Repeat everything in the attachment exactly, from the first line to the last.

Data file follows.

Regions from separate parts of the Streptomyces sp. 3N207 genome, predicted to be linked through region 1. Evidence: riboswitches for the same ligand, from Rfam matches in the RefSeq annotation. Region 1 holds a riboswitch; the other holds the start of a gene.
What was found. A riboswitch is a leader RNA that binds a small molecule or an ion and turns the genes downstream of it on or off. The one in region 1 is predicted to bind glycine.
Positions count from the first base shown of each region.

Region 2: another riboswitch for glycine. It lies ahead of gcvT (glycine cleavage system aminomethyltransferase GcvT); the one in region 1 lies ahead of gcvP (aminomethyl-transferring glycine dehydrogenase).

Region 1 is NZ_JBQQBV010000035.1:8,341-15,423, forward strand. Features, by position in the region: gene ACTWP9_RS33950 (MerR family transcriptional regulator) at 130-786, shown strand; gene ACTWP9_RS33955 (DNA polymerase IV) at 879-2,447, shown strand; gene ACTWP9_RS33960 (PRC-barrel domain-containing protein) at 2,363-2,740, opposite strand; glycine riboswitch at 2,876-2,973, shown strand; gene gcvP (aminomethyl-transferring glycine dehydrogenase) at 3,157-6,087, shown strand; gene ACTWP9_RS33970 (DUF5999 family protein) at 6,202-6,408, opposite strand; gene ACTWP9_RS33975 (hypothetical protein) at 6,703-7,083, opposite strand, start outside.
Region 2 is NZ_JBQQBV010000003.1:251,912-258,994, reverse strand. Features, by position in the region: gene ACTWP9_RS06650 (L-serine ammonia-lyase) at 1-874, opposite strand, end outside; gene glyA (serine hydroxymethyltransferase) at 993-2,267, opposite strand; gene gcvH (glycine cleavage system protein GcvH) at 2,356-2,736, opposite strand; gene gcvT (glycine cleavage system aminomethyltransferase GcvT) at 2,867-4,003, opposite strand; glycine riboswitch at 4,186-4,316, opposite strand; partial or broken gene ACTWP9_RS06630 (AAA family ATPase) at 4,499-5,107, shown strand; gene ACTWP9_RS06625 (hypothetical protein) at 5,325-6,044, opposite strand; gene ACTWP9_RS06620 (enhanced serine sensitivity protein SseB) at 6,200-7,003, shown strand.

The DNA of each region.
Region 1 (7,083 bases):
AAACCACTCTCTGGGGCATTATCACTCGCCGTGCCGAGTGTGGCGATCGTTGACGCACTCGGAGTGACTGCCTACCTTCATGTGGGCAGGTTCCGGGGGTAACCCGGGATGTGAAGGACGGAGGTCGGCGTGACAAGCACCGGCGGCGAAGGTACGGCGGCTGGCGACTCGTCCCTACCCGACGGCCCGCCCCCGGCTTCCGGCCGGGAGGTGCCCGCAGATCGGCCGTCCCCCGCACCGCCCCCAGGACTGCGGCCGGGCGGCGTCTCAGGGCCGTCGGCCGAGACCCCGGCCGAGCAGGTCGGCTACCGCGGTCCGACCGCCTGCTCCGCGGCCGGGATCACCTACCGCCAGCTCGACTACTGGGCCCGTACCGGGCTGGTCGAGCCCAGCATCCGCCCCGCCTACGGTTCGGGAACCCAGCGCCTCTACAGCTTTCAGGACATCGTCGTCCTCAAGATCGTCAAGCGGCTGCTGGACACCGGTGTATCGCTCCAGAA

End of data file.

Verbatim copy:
Regions from separate parts of the Streptomyces sp. 3N207 genome, predicted to be linked through region 1. Evidence: riboswitches for the same ligand, from Rfam matches in the RefSeq annotation. Region 1 holds a riboswitch; the other holds the start of a gene.
What was found. A riboswitch is a leader RNA that binds a small molecule or an ion and turns the genes downstream of it on or off. The one in region 1 is predicted to bind glycine.
Positions count from the first base shown of each region.

Region 2: another riboswitch for glycine. It lies ahead of gcvT (glycine cleavage system aminomethyltransferase GcvT); the one in region 1 lies ahead of gcvP (aminomethyl-transferring glycine dehydrogenase).

Region 1 is NZ_JBQQBV010000035.1:8,341-15,423, forward strand. Features, by position in the region: gene ACTWP9_RS33950 (MerR family transcriptional regulator) at 130-786, shown strand; gene ACTWP9_RS33955 (DNA polymerase IV) at 879-2,447, shown strand; gene ACTWP9_RS33960 (PRC-barrel domain-containing protein) at 2,363-2,740, opposite strand; glycine riboswitch at 2,876-2,973, shown strand; gene gcvP (aminomethyl-transferring glycine dehydrogenase) at 3,157-6,087, shown strand; gene ACTWP9_RS33970 (DUF5999 family protein) at 6,202-6,408, opposite strand; gene ACTWP9_RS33975 (hypothetical protein) at 6,703-7,083, opposite strand, start outside.
Region 2 is NZ_JBQQBV010000003.1:251,912-258,994, reverse strand. Features, by position in the region: gene ACTWP9_RS06650 (L-serine ammonia-lyase) at 1-874, opposite strand, end outside; gene glyA (serine hydroxymethyltransferase) at 993-2,267, opposite strand; gene gcvH (glycine cleavage system protein GcvH) at 2,356-2,736, opposite strand; gene gcvT (glycine cleavage system aminomethyltransferase GcvT) at 2,867-4,003, opposite strand; glycine riboswitch at 4,186-4,316, opposite strand; partial or broken gene ACTWP9_RS06630 (AAA family ATPase) at 4,499-5,107, shown strand; gene ACTWP9_RS06625 (hypothetical protein) at 5,325-6,044, opposite strand; gene ACTWP9_RS06620 (enhanced serine sensitivity protein SseB) at 6,200-7,003, shown strand.

The DNA of each region.
Region 1 (7,083 bases):
AAACCACTCTCTGGGGCATTATCACTCGCCGTGCCGAGTGTGGCGATCGTTGACGCACTCGGAGTGACTGCCTACCTTCATGTGGGCAGGTTCCGGGGGTAACCCGGGATGTGAAGGACGGAGGTCGGCGTGACAAGCACCGGCGGCGAAGGTACGGCGGCTGGCGACTCGTCCCTACCCGACGGCCCGCCCCCGGCTTCCGGCCGGGAGGTGCCCGCAGATCGGCCGTCCCCCGCACCGCCCCCAGGACTGCGGCCGGGCGGCGTCTCAGGGCCGTCGGCCGAGACCCCGGCCGAGCAGGTCGGCTACCGCGGTCCGACCGCCTGCTCCGCGGCCGGGATCACCTACCGCCAGCTCGACTACTGGGCCCGTACCGGGCTGGTCGAGCCCAGCATCCGCCCCGCCTACGGTTCGGGAACCCAGCGCCTCTACAGCTTTCAGGACATCGTCGTCCTCAAGATCGTCAAGCGGCTGCTGGACACCGGTGTATCGCTCCAGAA